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In the case of Oroville dam, the population exposed to the potential dam failure has increased significantly, normalization of deviance increased the probability of failure, so is it possible that Oroville Dam risks became unmanageable?
When looking at risk mitigation the old saying is that you can either lower the probability or lower the consequences. That statement requires some explanation: what mitigation alone can do is exclusively to reduce the probability of failure ( in the case below this will not change the blue area). In order to reduce consequences (i.e. the damages within the blue area) one has to change the system. In the case of Oroville Dam the probability of failure (of any part of the system) can be reduced by reinforcing, mitigating, etc., BUT reducing the consequences may require, for example, moving population and infrastructures away from the blue zone.
We are regularly asked to advise our clients if a risk is manageable or not, so we thought we could share our thoughts and analysis process to answer this question.
The question is actually more complex and should sound like this: Which risks are:
At inception of the dam, the state of California provided specs for the design of the dam in the form of the FoS which indirectly defines a likelihood of failure, but in those times the relationship was not established (as it is rarely done today, BTW). The dam was therefore considered safe, without asking any further questions. Today, if a probability of failure is evaluated and consequences of a failure estimated, the risk can be compared to a selected tolerance threshold (regional, national, etc.). NB: the idea is not to allow for nefarious accidents to occur, but to evaluate if risks are, for example, higher than those normally accepted by a society.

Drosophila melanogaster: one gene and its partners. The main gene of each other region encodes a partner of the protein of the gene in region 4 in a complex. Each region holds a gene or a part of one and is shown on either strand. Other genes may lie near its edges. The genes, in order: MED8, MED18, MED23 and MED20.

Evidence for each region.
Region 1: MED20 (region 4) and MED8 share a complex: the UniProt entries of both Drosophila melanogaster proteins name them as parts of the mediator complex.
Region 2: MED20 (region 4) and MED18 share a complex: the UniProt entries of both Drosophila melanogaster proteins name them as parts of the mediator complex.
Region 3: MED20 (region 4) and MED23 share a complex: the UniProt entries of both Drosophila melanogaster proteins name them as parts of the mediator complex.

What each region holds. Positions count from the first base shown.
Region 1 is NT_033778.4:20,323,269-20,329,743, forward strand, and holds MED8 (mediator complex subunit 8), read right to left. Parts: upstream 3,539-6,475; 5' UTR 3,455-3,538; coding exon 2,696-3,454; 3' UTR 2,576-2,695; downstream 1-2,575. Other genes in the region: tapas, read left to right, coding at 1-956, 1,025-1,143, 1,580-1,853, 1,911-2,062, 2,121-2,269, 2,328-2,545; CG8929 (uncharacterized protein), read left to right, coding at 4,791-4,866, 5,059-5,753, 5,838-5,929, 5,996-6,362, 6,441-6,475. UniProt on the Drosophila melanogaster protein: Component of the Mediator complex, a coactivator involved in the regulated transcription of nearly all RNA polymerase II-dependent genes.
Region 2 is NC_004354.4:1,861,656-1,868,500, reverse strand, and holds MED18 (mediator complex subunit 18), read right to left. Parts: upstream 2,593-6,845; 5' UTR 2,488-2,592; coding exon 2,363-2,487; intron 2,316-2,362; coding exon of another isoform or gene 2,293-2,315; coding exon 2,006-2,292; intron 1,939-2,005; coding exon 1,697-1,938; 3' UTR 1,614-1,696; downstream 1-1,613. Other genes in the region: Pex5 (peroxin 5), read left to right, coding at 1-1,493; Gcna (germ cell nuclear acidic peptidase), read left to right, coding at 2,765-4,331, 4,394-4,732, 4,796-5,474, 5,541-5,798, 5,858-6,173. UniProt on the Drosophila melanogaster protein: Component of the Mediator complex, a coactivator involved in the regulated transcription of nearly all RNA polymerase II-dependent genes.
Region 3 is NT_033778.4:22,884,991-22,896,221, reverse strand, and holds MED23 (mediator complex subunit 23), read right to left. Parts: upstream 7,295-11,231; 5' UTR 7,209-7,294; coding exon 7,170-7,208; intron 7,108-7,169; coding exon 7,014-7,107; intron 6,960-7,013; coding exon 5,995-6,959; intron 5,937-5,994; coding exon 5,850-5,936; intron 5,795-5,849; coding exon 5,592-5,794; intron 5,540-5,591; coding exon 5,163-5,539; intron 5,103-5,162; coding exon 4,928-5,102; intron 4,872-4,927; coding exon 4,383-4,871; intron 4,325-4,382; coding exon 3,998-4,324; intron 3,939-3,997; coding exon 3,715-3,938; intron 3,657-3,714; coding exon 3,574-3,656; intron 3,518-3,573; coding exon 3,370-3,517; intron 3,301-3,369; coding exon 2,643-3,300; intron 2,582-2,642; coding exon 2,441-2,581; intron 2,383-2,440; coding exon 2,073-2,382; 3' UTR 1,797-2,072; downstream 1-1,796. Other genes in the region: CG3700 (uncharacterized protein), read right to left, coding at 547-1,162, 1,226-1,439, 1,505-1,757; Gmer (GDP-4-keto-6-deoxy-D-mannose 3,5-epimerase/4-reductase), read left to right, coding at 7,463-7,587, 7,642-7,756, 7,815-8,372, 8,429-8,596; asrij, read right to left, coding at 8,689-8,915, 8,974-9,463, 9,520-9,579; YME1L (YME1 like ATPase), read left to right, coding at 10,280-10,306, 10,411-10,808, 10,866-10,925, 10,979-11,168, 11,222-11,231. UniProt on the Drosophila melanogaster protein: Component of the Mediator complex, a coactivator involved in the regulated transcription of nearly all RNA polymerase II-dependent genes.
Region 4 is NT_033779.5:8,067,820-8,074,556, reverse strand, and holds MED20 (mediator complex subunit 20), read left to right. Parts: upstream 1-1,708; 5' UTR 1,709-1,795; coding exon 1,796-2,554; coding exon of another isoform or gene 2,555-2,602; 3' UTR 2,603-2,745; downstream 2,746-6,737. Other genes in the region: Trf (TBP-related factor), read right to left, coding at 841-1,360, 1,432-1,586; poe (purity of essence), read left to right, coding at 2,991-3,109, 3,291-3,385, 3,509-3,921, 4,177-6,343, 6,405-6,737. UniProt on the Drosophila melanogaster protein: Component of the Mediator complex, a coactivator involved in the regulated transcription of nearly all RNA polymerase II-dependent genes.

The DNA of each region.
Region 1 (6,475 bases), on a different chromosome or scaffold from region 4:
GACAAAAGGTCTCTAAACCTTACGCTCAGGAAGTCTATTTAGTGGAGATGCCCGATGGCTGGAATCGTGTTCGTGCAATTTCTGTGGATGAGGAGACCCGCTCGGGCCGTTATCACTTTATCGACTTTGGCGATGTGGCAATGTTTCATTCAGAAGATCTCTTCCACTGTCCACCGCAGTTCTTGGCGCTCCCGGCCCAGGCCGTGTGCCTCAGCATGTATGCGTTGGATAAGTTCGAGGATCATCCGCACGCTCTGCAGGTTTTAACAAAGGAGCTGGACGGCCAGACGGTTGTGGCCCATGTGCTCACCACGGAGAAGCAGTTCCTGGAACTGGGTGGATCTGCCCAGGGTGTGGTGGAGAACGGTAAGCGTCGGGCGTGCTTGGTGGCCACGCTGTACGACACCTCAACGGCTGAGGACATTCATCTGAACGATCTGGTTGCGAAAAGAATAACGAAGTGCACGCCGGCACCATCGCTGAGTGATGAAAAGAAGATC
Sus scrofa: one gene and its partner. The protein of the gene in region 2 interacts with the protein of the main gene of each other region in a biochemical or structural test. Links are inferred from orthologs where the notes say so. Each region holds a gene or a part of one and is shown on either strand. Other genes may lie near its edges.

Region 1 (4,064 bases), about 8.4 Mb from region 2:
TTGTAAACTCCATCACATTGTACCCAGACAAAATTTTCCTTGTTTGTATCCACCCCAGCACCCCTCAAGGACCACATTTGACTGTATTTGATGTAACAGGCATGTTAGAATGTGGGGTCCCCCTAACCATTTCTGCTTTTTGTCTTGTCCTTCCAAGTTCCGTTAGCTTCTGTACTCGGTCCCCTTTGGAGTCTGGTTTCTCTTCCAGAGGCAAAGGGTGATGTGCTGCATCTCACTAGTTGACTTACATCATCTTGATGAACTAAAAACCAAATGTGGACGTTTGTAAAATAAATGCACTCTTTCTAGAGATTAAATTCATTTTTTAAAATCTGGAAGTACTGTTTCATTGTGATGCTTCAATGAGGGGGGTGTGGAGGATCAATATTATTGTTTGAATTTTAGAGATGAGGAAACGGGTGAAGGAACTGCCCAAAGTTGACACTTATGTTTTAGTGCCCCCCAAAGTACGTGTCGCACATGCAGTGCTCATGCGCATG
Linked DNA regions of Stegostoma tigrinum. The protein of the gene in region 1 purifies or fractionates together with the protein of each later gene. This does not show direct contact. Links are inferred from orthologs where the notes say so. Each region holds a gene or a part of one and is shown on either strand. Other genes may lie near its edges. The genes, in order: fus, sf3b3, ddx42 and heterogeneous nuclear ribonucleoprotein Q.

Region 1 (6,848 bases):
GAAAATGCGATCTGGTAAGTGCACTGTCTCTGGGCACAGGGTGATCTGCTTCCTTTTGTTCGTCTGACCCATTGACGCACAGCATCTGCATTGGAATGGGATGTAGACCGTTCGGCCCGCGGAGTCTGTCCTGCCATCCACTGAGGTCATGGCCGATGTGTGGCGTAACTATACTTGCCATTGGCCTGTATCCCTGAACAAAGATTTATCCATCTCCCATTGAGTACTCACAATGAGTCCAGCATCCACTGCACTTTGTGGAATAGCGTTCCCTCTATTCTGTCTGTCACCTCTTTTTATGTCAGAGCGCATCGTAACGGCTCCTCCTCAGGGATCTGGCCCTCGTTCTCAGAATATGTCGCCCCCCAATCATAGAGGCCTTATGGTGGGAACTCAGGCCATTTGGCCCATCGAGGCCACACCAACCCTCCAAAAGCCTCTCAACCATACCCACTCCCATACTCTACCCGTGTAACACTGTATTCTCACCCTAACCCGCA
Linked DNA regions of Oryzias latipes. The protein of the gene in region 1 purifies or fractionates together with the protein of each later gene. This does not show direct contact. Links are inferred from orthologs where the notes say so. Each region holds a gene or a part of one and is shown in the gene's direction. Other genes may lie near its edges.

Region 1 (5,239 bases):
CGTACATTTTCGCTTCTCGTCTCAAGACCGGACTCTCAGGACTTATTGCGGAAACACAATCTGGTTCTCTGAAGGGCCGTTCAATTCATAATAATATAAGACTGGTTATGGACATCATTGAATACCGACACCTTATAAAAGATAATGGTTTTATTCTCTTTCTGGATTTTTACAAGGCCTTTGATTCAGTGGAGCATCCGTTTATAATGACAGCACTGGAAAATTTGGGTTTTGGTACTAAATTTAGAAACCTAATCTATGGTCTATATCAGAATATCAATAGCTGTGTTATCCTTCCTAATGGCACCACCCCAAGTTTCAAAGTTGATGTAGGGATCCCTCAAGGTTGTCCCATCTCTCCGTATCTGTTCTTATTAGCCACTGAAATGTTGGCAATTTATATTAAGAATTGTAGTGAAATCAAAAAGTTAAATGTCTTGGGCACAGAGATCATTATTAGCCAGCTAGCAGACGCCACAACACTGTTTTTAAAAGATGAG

The reply to the questions above is possible using appropriate risk analysis techniques.
Mitigations aiming at reducing the likelihood of failure or increasing the overall FoS are probably inconceivable, from a financial point of view, beyond the repair works that have been undertaken (which do not influence the overall system, but bring it back to a “point in history”). Even their feasibility is uncertain, given the size of the damaged or damageable infrastructure.
Note that, in the aftermath of a major catastrophe, especially the nuclear ones ( such as Chernobyl or Fukushima), people are evacuated and the evacuation can last a few years or “at perpetuity”. Such a move, which is a “strategic shift”, is very hard to justify as a preventative measure and certainly any authority that would impose it would not remain popular during next elections! Small scale cases of forceful evacuations have occurred around the world and are well documented, including legal actions against the authorities/decision-makers.
So, in the case of Oroville Dam it seems that the only other possible strategic shift could be to permanently reduce the stored volume of water.
Did Oroville Dam risks became unmanageable? Well, we have not performed an analysis, but it seems that the state of California did and the number of available options are rather limited. The selection of alternatives requires an attentive comparative risk assessment as provided by ORE and cradle to grave service/maintenance risk informed cost analysis such as provided by CDA-ESM.